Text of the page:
Celebrating Semana Santa: Change, Conflict, and Continuity in Rural Honduras
This “superb, thought-provoking” ethnographic documentary explores the vitality and controversies surrounding a remarkable syncretic religious ceremony held in neighboring remote villages in rural Honduras during the Easter Holy Week. The ritual drama enacted in this ceremony resonates with persistent indigenous beliefs although expressed within a familiar Catholic framework.
During the week leading up to Semana Santa, the two villages are literally overrun by characters called “Judios” (Spanish for “Jews”), masked individuals who carry wooden swords, speak in a strange guttural manner, and generally cause mayhem by staging riotous mock sword fights. Not surprisingly, members of the local Catholic Church – most notably the parish priest – consider these indigenous celebrations to be sacrilegious and want them ended.
Tensions between Church members and the celebration participants are high, and the conflict is further exacerbated because the opposing sides are not comfortable speaking directly to one another about the issues involved. However, by including the divergent perspectives of members of the various constituencies, one of the principal goals of the film itself is to facilitate a channel of communication between the opposing parties that will enable dialogue to take place between them.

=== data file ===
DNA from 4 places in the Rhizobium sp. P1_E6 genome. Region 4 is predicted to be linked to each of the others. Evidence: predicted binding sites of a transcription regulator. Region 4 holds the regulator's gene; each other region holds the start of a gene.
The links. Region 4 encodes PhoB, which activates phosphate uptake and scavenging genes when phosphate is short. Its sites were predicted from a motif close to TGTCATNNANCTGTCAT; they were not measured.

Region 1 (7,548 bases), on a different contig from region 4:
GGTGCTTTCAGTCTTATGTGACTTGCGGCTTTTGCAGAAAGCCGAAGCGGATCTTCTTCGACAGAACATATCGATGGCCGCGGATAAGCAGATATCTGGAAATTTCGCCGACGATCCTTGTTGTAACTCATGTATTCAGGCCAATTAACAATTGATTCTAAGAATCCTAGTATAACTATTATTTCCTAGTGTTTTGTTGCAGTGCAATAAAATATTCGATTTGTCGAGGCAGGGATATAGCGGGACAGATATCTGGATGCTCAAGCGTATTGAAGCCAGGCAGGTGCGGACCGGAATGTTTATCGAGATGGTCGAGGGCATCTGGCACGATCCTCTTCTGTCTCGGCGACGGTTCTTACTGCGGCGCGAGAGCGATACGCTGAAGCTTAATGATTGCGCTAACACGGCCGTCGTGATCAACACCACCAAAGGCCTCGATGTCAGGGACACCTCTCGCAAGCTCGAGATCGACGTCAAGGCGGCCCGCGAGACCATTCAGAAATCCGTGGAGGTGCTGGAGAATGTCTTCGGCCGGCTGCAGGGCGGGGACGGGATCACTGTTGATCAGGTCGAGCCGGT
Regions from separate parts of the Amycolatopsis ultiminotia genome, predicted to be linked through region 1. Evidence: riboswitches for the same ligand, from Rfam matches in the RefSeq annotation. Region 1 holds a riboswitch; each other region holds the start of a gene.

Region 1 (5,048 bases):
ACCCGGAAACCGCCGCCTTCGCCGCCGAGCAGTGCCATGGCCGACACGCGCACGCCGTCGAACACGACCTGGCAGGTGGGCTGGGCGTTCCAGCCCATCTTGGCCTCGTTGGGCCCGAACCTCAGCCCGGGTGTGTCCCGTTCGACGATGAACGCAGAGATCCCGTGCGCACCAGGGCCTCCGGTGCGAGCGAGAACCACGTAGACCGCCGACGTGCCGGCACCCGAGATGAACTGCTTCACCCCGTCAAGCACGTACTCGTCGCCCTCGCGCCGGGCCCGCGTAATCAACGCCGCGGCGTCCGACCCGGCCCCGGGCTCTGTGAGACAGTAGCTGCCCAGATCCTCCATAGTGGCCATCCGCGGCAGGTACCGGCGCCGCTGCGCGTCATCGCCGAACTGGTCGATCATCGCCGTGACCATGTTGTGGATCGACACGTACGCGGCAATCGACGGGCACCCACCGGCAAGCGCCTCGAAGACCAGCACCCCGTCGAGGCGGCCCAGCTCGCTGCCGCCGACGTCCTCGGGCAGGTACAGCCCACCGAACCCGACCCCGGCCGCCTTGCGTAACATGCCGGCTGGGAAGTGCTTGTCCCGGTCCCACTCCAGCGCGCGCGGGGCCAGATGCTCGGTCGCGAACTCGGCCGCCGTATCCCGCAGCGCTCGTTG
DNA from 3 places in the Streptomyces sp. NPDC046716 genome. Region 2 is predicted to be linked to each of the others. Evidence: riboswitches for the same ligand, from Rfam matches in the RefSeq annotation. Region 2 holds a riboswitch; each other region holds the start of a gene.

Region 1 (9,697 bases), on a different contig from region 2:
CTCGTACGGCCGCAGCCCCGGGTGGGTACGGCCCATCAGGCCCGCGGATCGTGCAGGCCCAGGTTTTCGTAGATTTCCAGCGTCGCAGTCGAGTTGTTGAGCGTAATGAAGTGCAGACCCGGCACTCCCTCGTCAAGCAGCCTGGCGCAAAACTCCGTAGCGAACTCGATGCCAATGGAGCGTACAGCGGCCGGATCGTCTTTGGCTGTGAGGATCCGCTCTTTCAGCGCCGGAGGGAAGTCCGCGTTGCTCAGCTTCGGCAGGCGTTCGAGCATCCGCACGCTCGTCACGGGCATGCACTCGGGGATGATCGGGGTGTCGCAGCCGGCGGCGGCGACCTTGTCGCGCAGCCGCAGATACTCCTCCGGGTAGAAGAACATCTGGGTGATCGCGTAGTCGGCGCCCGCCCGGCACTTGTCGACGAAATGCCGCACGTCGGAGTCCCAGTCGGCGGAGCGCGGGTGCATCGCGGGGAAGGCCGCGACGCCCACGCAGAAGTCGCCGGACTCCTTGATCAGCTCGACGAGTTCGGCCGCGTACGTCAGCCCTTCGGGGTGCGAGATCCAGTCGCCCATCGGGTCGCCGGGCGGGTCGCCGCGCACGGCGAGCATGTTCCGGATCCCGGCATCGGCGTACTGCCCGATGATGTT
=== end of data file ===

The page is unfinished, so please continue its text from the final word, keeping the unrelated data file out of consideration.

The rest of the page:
With that goal in mind, the filmmaker returned to Honduras to screen a preliminary version of the film in order to make this invaluable cultural heritage available to the very community to which it belongs. Community members with opposing views were asked for their reactions, which were then incorporated into a final version of Celebrating Semana Santa, thereby adding a unique reflexive component to the film.
Celebrating Semana Santa powerfully illustrates how symbols from the past may be re-interpreted in modern contexts and not simply survive but thrive in those radically changed situations. In so doing the film illuminates the varied ways that people craft their understanding of the present with reference to the past and their hopes for the future.
The film will engage students and inspire thought and discussion in a wide variety of courses in Latin American studies, cultural anthropology and ethnography, and religious studies. It was produced and directed by Sam Pack, Associate Professor of Cultural Anthropology at Kenyon College. It is in Spanish with English subtitles.